The spring of 1971 was a difficult time for fans of the hit television show, “Dark Shadows”. The popular afternoon soap opera, which had developed a rabid following and become an integral part of early 1970s popular culture, was cancelled in April of that year, with little advance notice or fanfare. That left diehard fans of the show devastated, wondering how they would now spend their late afternoons without their favorite tormented vampire, Barnabas Collins, and the remaining cast of characters from the imaginary place known as Collinsport.
Yet, all was not lost. The summer of 1971, some 50 years ago, brought the release of a feature film, the second such theatrical release involving the “Dark Shadows” franchise. On August 4, director and series creator Dan Curtis delivered his follow-up to the TV show, and a sequel to the first film, House of Dark Shadows, with a creative venture titled Night of Dark Shadows.
Sadly, Night of Dark Shadows did little at the box office. It also received mostly poor reviews. Critics and fans bemoaned the absence of Jonathan Frid, who had turned down the opportunity to play Barnabas one final time. With Barnabas out of the equation – and there was no way that Curtis would have dared to ask another actor to attempt to replace Frid as the iconic character – the project lost much of its steam. It also didn’t help matters that the TV show had already been canceled several months earlier. Without the hope of future “Dark Shadows” episodes, the proper timing for a feature film had come and gone.
For many years now, Night of Dark Shadows has continued to be derided as a subpar film. I believed most of those reviews, at least until I had a chance to watch the movie for the first time during a late-night airing on Turner Classic Movies. Having now seen it start to finish, I believe the film has been denigrated unfairly. While it is not a great film or anything close to being a classic, it is actually a very decent production that is entertaining, suspenseful, and well-acted. It is worth the watch, particularly for fans of everything “Dark Shadows”. And it is a film that could have reached much higher critical acclaim if only Curtis had been allowed to leave the original cut of the film as he intended.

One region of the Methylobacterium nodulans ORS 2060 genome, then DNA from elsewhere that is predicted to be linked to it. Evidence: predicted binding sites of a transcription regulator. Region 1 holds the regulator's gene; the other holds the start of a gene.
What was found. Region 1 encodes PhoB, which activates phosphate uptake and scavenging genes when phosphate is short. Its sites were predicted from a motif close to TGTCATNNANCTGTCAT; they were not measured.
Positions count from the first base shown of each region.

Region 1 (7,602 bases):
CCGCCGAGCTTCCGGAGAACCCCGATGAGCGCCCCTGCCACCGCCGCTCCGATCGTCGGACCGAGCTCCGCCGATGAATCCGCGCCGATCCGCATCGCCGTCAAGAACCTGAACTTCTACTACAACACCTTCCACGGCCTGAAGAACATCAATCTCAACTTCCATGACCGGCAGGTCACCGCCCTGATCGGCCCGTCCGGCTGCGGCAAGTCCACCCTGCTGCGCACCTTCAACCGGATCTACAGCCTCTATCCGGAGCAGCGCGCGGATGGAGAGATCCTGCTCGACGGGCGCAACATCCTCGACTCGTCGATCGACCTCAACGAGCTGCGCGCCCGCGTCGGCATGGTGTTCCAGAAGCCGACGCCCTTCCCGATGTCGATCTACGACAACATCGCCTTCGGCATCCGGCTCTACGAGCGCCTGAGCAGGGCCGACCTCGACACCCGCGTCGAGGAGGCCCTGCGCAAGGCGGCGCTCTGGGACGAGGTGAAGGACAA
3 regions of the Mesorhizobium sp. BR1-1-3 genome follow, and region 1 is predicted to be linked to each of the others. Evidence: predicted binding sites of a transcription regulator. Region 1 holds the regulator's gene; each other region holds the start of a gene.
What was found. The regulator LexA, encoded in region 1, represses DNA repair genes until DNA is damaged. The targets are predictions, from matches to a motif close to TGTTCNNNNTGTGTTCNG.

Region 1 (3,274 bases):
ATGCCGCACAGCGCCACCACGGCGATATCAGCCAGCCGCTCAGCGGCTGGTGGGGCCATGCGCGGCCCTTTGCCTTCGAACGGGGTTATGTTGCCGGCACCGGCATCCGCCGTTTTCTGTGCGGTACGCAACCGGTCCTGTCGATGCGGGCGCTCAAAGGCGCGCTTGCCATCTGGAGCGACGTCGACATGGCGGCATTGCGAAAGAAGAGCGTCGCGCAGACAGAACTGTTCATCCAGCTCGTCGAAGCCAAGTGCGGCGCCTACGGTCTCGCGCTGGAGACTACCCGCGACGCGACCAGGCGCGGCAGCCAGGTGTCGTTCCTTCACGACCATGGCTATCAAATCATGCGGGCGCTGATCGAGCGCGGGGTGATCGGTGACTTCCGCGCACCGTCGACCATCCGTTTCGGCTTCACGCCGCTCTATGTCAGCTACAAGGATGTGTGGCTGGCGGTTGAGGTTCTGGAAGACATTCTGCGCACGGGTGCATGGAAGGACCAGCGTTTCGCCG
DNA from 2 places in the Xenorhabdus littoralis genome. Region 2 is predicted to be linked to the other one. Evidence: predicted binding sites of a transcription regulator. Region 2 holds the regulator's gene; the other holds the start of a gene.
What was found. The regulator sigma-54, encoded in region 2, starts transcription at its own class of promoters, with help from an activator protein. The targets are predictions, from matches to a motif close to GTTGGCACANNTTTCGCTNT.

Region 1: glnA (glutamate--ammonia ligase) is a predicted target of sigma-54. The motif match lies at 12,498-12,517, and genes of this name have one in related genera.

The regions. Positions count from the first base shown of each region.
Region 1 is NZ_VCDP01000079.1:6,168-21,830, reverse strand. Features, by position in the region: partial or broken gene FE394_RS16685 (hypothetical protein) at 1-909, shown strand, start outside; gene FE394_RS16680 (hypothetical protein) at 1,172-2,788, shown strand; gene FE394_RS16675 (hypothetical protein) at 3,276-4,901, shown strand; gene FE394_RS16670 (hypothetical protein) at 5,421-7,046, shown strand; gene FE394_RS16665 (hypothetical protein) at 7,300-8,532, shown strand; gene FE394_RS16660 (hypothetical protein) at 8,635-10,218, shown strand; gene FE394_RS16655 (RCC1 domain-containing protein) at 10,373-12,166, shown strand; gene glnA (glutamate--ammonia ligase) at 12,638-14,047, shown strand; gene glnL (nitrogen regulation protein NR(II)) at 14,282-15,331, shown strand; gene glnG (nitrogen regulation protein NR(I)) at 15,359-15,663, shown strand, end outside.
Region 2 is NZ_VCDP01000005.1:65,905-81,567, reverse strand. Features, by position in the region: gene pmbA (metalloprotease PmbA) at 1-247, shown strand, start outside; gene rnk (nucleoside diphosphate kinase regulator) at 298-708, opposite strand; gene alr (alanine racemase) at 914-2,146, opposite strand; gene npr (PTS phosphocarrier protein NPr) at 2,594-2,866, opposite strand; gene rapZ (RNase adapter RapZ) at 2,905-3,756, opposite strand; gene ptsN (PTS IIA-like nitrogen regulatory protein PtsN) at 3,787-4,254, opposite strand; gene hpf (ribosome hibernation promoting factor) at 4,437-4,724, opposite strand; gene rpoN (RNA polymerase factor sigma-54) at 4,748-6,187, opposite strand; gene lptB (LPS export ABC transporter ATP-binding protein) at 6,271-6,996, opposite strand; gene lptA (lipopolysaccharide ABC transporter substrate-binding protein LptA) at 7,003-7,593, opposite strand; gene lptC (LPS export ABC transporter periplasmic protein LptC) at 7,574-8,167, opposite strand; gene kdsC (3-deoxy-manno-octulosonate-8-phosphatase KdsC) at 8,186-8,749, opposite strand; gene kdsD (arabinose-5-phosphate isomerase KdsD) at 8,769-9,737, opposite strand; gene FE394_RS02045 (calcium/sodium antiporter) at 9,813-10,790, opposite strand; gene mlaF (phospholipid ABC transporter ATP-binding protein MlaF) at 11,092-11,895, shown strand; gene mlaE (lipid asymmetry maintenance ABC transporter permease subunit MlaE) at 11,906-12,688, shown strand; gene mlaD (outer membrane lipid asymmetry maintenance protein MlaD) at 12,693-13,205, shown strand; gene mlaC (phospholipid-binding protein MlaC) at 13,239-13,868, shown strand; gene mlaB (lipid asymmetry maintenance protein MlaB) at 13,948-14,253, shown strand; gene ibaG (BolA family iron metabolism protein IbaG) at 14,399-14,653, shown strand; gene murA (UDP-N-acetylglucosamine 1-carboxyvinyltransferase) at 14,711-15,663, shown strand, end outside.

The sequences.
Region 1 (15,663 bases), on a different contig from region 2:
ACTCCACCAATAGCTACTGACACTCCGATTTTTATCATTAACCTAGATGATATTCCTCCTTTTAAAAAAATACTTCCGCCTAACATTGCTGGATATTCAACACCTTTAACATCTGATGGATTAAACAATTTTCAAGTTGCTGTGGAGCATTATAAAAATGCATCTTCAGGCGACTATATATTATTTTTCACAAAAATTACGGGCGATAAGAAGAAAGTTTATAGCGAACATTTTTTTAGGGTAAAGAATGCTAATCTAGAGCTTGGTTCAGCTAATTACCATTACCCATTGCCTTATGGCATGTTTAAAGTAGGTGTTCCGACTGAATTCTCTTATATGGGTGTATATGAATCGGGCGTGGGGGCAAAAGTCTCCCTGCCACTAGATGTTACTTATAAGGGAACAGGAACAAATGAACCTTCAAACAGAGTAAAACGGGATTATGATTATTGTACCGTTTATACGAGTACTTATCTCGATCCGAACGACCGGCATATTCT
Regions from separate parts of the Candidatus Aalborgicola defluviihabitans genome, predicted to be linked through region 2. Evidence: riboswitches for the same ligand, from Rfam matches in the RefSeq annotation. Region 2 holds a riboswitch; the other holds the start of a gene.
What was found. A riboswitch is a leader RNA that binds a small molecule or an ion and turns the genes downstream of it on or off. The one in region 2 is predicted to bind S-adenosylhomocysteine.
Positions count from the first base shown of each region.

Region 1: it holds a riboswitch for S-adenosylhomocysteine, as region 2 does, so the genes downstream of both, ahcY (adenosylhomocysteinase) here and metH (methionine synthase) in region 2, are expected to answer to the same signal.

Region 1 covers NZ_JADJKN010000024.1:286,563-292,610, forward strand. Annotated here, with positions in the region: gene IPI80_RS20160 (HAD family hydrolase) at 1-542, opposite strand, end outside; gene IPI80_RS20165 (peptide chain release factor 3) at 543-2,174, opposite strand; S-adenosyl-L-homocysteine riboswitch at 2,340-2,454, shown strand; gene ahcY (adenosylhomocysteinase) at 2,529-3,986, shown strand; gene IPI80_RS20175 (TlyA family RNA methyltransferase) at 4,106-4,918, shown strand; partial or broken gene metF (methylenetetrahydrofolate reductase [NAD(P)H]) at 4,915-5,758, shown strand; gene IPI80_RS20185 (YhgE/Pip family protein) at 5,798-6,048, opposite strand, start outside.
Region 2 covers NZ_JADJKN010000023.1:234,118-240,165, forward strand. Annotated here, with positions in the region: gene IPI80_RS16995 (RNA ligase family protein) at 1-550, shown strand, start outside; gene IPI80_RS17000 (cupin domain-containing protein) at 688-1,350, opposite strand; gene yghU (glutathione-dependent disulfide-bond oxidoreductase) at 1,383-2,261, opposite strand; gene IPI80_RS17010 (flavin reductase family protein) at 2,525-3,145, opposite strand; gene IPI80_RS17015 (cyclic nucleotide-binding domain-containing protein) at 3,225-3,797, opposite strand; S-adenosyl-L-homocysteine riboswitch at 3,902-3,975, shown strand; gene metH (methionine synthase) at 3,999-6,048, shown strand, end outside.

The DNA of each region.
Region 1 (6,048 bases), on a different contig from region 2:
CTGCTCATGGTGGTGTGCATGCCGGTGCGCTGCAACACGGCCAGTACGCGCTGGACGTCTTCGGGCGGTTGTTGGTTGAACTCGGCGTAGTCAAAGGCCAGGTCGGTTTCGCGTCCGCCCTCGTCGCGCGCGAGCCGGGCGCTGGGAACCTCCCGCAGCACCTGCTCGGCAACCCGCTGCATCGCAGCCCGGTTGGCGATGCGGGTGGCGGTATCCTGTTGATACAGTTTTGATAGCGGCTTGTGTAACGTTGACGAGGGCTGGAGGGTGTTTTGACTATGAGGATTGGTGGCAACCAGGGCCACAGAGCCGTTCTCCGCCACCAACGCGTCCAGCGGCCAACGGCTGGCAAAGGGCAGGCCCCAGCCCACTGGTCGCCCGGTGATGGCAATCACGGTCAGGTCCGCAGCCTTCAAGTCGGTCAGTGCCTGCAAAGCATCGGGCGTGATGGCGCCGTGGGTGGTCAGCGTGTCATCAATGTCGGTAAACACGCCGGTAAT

In putting together Night of Dark Shadows, there is little doubt that Curtis faced a few major obstacles. Let’s start with Frid. Curtis wanted him to be the star of the film, but Frid opted out, mostly because he was unhappy with the degree of violence in the first film, House of Dark Shadows. Frid did not like that the conflicted nature of Barnabas had been replaced with a more sinister vampire, who essentially became a killing machine in the first film. I suppose it’s also fair to speculate that Frid felt typecast by the role and probably wanted to move on to other projects having nothing to do with Barnabas or “Dark Shadows”. At that point, there was little for Curtis to do in terms of convincing Frid to agree for one last turn as Barnabas.
The absence of Frid and Barnabas Collins clearly hurt the film’s chance of having the same kind of impact as House of Dark Shadows. The “Dark Shadows” franchise could not prosper without Frid and his brilliant portrayal of Barnabas. More than any of the other actors, Frid made the television show a pop culture sensation—and had a similar impact on the first of the two feature films.
Forced to eliminate all references to Barnabas, Curtis opted for what he considered the best available backup plan: a film having nothing to do with Barnabas or vampires in general. He decided to fall back on the TV show’s second most popular actor, David Selby, who had portrayed the werewolf, Quentin Collins, beginning in 1968.